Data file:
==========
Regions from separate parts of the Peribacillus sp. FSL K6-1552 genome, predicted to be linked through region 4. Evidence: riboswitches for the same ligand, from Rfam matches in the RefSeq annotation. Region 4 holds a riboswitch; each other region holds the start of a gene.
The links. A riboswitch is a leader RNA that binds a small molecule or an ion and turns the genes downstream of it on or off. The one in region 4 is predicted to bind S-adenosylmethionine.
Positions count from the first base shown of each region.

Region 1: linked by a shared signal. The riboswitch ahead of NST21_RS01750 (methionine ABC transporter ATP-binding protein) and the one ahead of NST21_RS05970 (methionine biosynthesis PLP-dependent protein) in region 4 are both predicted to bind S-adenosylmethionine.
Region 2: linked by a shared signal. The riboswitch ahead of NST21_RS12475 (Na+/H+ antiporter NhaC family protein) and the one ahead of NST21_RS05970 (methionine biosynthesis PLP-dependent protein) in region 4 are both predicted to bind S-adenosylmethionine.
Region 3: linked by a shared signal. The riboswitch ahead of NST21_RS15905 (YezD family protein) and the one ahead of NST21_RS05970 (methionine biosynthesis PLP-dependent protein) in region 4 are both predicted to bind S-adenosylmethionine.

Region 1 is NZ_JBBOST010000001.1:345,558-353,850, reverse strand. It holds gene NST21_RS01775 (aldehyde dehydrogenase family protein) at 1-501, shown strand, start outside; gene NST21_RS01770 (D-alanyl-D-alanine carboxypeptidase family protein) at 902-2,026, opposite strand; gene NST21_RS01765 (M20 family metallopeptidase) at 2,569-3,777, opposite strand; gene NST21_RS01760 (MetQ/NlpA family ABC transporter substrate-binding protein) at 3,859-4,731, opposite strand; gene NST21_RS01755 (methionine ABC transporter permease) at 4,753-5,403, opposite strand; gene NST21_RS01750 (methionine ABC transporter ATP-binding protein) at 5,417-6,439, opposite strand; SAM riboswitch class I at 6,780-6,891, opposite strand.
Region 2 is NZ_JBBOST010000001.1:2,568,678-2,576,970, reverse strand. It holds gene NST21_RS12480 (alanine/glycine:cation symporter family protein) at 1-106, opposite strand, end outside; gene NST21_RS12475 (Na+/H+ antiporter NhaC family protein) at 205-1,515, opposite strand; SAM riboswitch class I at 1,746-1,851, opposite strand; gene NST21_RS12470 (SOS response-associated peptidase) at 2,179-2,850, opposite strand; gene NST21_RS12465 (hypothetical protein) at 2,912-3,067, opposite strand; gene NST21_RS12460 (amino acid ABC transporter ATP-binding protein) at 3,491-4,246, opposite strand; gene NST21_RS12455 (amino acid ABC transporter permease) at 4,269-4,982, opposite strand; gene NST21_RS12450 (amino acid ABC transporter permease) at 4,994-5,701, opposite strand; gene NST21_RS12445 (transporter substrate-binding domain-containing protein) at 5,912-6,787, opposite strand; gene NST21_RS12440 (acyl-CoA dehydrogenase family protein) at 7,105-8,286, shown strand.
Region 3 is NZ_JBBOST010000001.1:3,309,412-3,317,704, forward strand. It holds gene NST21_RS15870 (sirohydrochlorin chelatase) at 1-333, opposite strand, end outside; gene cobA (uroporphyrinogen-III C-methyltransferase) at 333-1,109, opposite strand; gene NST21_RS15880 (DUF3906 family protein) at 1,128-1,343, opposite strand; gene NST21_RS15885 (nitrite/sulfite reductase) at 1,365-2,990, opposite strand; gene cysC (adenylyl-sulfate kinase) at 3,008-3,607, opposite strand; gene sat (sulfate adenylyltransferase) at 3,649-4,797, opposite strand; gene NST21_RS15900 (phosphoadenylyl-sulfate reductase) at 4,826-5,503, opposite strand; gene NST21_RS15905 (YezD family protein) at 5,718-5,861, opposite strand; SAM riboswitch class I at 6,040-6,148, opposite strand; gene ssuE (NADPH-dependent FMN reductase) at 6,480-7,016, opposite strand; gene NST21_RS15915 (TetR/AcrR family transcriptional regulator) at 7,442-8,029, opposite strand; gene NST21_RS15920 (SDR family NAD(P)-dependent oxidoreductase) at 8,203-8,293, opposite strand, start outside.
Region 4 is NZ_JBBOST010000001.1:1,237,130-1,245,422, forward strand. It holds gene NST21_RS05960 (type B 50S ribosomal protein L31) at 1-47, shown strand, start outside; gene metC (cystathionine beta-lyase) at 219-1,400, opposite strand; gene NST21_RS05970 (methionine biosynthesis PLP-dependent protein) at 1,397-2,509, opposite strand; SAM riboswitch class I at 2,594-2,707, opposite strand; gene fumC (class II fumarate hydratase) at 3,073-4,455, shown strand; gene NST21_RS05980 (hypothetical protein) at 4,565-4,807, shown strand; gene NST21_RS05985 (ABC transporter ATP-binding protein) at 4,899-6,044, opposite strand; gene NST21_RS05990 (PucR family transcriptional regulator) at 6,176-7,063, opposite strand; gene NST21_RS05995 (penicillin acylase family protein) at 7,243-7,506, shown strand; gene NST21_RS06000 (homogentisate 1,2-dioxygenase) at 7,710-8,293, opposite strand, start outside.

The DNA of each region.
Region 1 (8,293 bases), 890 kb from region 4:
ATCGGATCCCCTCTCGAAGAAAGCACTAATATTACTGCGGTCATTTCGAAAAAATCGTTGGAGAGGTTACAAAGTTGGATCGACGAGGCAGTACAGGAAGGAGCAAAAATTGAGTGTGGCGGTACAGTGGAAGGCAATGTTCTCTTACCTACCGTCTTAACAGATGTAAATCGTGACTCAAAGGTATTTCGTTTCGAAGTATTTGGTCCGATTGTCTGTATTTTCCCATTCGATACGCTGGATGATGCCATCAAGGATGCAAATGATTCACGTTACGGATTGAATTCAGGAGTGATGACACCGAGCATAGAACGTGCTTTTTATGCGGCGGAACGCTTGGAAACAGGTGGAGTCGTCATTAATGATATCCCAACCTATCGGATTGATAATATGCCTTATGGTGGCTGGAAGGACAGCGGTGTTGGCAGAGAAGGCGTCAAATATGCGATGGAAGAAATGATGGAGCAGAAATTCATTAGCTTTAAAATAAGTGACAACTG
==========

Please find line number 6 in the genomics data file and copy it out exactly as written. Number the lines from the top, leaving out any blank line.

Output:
Region 3: linked by a shared signal. The riboswitch ahead of NST21_RS15905 (YezD family protein) and the one ahead of NST21_RS05970 (methionine biosynthesis PLP-dependent protein) in region 4 are both predicted to bind S-adenosylmethionine.